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Royal Palace of Amsterdam

Coordinates: 52°22′23.2″N 4°53′29.0″E / 52.373111°N 4.891389°E / 52.373111; 4.891389
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Royal Palace of Amsterdam
Koninklijk Paleis van Amsterdam
Paleis op de Dam
The Royal Palace of Amsterdam in 2016
Interactive fullscreen map
Former namesStadhuis op de Dam
General information
Architectural styleClassicism
LocationAmsterdam, Netherlands
AddressNieuwezijds Voorburg 147
Coordinates52°22′23.2″N 4°53′29.0″E / 52.373111°N 4.891389°E / 52.373111; 4.891389
Current tenantsKing Willem-Alexander
Construction started1648[1]
Inaugurated20 July 1655
Costƒ 8.5 million
OwnerKingdom of the Netherlands
Technical details
Floor area22,031 square metres (237,140 sq ft)
Design and construction
Architect(s)Jacob van Campen, Daniël Stalpaert
Other designersArtus Quellinus, Govert Flinck, Jacob Jordaens, Jan Lievens, Ferdinand Bol

The Royal Palace of Amsterdam in Amsterdam (Dutch: Koninklijk Paleis van Amsterdam or Paleis op de Dam) is one of three palaces in the Netherlands which are at the disposal of the monarch by Act of Parliament. It is situated on the west side of Dam Square in the centre of Amsterdam, opposite the War Memorial and next to the Nieuwe Kerk.

The palace was built as a city hall during the Dutch Golden Age in the 17th century. The building became the royal palace of King Louis Napoleon and later of the Dutch Royal House.


Town hall[edit]

Jacob de Graeff laid the foundation stone for the New Town hall Op de Dam in 1648, painted by Barend Wijnveld Jr. (19th century)

The structure was built as the Town Hall of the City of Amsterdam[2] "facing the landing wharfs along Damrak, which at that time would have been busy with ships".[3] The town hall was opened on 29 July 1655 by Cornelis de Graeff, the mayor of Amsterdam.[4] De Graeff's son Jacob de Graeff laid the foundation for this along with three other children. The main architect was Jacob van Campen, who took control of the construction project in 1648.[2] It was built on 13,659 wooden piles.[2]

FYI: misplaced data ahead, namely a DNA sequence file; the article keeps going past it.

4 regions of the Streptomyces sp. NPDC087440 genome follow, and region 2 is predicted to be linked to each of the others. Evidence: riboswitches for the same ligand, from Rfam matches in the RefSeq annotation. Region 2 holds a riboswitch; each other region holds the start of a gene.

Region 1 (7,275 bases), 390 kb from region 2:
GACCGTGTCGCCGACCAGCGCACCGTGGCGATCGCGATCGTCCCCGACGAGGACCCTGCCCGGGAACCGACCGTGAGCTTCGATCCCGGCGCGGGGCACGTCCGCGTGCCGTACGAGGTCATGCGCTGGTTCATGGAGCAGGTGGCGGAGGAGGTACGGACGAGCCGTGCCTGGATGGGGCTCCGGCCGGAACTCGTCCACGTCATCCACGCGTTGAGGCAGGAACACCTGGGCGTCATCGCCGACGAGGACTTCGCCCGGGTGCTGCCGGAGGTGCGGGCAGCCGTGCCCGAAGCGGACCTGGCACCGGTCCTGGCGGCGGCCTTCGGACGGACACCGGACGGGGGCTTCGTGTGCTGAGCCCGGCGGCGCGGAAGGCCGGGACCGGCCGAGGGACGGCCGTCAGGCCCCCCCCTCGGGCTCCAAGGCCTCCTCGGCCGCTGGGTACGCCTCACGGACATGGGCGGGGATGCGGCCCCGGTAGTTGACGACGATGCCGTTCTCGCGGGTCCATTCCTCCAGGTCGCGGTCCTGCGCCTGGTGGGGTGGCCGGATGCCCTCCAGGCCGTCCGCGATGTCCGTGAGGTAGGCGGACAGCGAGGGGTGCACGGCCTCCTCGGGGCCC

After the patriot revolution which swept the House of Orange from power a decade earlier, the new Batavian Republic was forced to accept Louis Napoleon, brother of Napoleon Bonaparte, as King Louis I of Holland in 1806. After holding his court at The Hague and Utrecht, Louis Napoleon moved to Amsterdam, and converted the Town Hall into a royal palace for himself.[2]

It was made property of the Kingdom of the Netherlands in 1936.[1]

The palace is used by the monarch for entertaining and official functions during state visits and other official receptions, such as New Year receptions. The award ceremonies of the Erasmus Prize, of the Silver Carnation, of the Royal Awards for Painting, and of the Prince Claus Award are also held in the palace.[1]

The balcony of the Royal Palace was used during the investiture of Queen Beatrix in 1980, where her mother Juliana announced the new queen to the people.[5]

The palace was renovated from 2005 until June 2009, during which, among other things, asbestos was removed. Since 14 June 2009, the palace is open again to visitors.[6]

Notable features[edit]

The sandstone of yellowish hue has darkened considerably in the course of time. Astride the rear of the building is a 6-metre-tall statue of Atlas carrying the Globe on his shoulders.[7]



  1. ^ a b c The Royal Palace, Amsterdam Archived 18 May 2011 at the Wayback Machine. The Dutch Royal House. Retrieved on 18 February 2011.
  2. ^ a b c d Martin Dunford (2010). The Rough Guide to The Netherlands. Penguin. pp. 63–64. ISBN 978-1-84836-882-8.
  3. ^ Berlitz (March 2017). Berlitz Pocket Guide Amsterdam (Travel Guide eBook). ISBN 978-1-78573-023-8.
  4. ^ Frijhoff, Willem; Spies, Marijke (2004). Dutch Culture in a European Perspective: 1650, hard-won unity. ISBN 978-90-232-3963-5.
  5. ^ Geert Mak, Eymert-Jan Goossens. 350 jaar geschiedenis op de Dam. Amsterdam, 2005. P. 109.
  6. ^ Renovatie Paleis op de Dam in opbouwfase. Ministry of Housing, Spatial Planning and the Environment. Retrieved on 18 February 2011.
  7. ^ "Atlas". Archived from the original on 3 September 2017. Retrieved 3 September 2017.

External links[edit]